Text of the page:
I was skeptical before I started reading, expecting something along similar lines to Elaine's Woolworths Girls series, just in a tearoom, not a shop. Although there was a touch of familiarity about it, there was also quite a collection of interesting characters that really made this story stand out.
It's an unexpected piece of writing, in a time when we are well used to being able to predict what comes next, or at least read speculation from characters in the story. This is a novel with more interesting characters than I expected, and more action too.
Mr. Cardew, before his fall from grace, was a resident of Seaview Guest House, a place many of the interesting characters, such as Polish-born Anya, and fisherwoman Mildred calls home. It's run by Flora with help from her daughter Rosie and provides a comforting backdrop to the action.
The Lyon's teashops where Rosie and her friends worked was another key focus of the plot, although I think this was the only slight downfall in an otherwise excellent novel. I wanted to feel immersed in the world of Lyon's teashops, just as I did with Woolworth's in Elaine's other novels, but it just didn't happen for me.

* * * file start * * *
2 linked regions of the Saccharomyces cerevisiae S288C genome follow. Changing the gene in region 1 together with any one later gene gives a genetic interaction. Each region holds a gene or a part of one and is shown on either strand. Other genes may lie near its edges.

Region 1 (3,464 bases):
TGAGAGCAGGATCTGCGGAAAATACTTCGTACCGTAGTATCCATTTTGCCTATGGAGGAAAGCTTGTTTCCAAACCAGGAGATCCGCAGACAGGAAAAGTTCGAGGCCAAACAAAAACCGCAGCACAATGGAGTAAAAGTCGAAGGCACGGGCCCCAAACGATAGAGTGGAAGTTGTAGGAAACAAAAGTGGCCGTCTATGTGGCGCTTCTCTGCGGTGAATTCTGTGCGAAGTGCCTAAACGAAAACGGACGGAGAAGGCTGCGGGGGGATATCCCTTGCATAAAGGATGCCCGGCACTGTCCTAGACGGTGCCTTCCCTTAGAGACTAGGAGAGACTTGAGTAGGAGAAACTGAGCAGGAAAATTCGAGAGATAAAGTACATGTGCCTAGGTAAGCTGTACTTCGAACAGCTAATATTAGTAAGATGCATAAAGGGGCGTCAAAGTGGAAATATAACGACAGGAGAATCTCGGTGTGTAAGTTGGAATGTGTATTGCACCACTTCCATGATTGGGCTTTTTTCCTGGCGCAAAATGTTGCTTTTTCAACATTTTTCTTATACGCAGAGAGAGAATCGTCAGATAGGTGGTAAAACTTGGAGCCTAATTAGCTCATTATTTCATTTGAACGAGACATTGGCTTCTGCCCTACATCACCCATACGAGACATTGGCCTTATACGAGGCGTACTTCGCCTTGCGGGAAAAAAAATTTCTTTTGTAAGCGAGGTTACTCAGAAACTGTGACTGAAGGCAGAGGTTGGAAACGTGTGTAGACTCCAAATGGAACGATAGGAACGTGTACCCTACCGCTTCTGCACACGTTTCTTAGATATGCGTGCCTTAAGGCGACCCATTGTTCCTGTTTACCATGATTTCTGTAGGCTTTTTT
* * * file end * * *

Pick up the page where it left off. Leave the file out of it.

Apart from that, I was fully engaged with the plot with no temptation to skip pages, and enjoyed the amount of action in every chapter. There are no page fillers here, just a....?
a somewhat aspirational love interest, so if you revelled in the movie star boyfriend in The Butlins Girls, then look out for Captain Hargreaves.
|Have You Read Any Of These?|
The Teashop Girls is out now, published by Pan Macmillan. Many Thanks to the publishers, Elaine Everest, and ed pr for the opportunity to review this novel, it's been a great read. Apologies also for the delay getting this up, I got swallowed up into an all-consuming freelancing black hole, but I'd rather read and devour every page, and put up the review how I want it to be. Find out more about the Pan Macmillan roster here.